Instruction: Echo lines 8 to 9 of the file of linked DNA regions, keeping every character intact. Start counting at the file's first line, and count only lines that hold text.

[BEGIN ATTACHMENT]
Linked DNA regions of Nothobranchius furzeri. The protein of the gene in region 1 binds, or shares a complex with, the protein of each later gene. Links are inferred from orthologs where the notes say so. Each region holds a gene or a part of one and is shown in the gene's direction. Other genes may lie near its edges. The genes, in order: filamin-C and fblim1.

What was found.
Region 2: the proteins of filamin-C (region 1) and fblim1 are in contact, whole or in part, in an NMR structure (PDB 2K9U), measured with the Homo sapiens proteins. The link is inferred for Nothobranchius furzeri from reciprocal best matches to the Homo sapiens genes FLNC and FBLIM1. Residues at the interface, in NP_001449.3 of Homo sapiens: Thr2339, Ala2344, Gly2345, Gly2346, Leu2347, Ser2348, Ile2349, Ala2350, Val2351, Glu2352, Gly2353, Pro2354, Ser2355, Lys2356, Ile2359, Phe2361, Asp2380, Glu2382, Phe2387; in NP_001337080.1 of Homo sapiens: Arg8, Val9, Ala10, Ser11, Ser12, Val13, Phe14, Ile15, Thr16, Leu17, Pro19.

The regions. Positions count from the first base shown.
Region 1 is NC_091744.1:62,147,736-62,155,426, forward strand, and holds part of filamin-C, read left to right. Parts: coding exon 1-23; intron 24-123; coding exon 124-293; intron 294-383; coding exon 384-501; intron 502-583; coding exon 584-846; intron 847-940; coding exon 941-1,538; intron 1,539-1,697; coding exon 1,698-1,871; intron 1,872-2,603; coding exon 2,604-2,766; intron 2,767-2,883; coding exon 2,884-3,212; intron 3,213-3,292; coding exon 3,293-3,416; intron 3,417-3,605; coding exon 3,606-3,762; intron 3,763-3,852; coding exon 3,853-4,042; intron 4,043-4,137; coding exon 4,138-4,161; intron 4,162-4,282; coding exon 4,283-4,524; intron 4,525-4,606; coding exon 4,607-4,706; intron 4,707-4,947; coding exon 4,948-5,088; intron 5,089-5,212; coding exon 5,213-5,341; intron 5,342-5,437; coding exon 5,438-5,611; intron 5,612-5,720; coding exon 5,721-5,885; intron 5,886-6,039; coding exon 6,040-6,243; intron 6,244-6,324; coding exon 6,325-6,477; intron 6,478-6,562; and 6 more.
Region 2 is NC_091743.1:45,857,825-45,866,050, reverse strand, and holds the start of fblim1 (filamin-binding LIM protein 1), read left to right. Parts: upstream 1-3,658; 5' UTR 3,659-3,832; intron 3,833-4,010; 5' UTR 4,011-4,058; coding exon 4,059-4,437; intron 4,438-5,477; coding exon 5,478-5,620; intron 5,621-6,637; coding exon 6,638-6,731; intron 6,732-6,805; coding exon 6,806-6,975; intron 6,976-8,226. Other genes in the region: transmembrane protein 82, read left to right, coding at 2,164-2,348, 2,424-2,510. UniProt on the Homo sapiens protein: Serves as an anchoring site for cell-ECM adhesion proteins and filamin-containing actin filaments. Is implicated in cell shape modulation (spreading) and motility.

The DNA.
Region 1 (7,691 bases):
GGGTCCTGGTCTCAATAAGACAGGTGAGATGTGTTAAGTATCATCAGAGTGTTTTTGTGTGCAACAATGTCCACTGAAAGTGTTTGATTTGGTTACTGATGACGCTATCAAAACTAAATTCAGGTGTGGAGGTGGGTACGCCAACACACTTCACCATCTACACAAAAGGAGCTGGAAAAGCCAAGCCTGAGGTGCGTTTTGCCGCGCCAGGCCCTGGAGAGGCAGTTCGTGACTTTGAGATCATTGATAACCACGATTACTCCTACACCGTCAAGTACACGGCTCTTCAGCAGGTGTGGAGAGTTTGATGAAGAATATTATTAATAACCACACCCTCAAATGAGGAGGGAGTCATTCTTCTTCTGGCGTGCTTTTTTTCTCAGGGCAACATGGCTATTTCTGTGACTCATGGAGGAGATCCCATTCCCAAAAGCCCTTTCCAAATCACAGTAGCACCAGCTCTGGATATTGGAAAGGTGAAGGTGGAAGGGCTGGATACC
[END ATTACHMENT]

Region 1 (7,691 bases):
GGGTCCTGGTCTCAATAAGACAGGTGAGATGTGTTAAGTATCATCAGAGTGTTTTTGTGTGCAACAATGTCCACTGAAAGTGTTTGATTTGGTTACTGATGACGCTATCAAAACTAAATTCAGGTGTGGAGGTGGGTACGCCAACACACTTCACCATCTACACAAAAGGAGCTGGAAAAGCCAAGCCTGAGGTGCGTTTTGCCGCGCCAGGCCCTGGAGAGGCAGTTCGTGACTTTGAGATCATTGATAACCACGATTACTCCTACACCGTCAAGTACACGGCTCTTCAGCAGGTGTGGAGAGTTTGATGAAGAATATTATTAATAACCACACCCTCAAATGAGGAGGGAGTCATTCTTCTTCTGGCGTGCTTTTTTTCTCAGGGCAACATGGCTATTTCTGTGACTCATGGAGGAGATCCCATTCCCAAAAGCCCTTTCCAAATCACAGTAGCACCAGCTCTGGATATTGGAAAGGTGAAGGTGGAAGGGCTGGATACC